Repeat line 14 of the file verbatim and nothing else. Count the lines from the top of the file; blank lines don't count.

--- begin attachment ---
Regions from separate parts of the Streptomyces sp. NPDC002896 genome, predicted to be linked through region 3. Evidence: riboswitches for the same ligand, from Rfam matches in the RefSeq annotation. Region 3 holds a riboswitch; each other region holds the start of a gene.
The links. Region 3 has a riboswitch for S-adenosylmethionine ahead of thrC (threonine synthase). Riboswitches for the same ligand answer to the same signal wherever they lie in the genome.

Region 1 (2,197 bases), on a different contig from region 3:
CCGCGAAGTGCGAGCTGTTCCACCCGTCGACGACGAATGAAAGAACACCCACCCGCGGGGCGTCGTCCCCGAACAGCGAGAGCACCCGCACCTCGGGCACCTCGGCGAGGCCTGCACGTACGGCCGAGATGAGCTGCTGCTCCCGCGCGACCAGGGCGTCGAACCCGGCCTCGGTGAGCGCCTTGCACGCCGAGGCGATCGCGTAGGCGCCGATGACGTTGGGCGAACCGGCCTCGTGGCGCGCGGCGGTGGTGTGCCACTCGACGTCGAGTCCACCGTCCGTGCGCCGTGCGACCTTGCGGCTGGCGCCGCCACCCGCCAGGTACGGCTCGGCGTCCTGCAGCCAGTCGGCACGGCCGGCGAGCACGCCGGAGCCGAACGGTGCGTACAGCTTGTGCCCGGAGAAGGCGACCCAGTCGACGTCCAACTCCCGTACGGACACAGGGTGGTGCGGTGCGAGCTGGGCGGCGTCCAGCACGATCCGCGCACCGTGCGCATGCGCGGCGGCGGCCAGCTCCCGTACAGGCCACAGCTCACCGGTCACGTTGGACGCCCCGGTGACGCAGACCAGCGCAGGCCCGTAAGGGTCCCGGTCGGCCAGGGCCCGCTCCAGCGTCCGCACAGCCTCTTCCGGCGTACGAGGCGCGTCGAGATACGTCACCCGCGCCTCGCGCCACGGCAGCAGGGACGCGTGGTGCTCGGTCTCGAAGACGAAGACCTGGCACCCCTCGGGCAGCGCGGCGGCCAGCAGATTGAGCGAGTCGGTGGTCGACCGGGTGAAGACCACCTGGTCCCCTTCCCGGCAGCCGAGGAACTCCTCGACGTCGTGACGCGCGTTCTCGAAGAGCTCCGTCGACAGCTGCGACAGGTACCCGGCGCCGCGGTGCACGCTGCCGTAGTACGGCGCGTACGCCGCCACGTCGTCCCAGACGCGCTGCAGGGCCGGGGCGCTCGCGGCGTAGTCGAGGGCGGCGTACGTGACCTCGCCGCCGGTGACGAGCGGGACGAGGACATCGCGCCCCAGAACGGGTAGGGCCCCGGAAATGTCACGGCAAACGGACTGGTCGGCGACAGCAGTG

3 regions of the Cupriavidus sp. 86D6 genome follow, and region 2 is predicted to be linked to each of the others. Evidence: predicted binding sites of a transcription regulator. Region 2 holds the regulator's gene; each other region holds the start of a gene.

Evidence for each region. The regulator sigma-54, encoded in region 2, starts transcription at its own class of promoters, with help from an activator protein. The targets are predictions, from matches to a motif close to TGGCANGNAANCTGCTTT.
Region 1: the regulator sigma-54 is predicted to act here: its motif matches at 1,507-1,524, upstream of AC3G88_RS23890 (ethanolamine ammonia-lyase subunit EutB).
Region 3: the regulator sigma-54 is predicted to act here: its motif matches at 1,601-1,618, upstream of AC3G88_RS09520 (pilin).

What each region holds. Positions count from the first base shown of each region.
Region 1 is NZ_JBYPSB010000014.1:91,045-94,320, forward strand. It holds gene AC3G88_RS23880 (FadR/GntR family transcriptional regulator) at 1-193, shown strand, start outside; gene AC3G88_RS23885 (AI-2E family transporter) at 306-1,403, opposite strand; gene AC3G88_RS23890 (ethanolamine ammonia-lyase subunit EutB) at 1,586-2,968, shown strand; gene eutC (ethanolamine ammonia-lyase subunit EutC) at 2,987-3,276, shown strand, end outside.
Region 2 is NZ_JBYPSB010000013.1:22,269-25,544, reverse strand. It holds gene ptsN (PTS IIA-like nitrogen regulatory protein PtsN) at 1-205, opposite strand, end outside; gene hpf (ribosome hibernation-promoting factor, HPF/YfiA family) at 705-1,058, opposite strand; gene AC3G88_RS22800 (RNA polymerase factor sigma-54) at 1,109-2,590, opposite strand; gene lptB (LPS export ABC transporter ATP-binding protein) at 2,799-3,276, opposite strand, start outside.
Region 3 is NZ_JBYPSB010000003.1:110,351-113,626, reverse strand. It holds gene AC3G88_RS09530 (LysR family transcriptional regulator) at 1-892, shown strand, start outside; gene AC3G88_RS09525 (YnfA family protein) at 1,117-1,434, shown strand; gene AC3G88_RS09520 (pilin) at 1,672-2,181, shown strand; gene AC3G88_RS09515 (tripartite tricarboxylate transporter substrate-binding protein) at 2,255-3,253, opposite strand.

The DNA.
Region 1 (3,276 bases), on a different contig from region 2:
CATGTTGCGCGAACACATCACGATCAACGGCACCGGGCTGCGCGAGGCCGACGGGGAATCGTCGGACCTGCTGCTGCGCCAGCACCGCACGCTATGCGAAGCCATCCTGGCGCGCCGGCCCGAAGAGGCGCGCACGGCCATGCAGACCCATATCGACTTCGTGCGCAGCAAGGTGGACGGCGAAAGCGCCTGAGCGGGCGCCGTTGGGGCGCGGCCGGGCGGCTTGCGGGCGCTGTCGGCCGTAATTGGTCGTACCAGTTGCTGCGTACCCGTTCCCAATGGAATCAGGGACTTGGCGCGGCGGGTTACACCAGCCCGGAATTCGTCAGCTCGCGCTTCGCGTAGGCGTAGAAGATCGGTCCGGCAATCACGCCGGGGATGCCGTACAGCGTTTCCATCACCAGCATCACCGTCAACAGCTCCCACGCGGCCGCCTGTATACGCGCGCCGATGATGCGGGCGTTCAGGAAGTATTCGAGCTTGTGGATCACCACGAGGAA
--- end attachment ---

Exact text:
Region 1 (3,276 bases), on a different contig from region 2: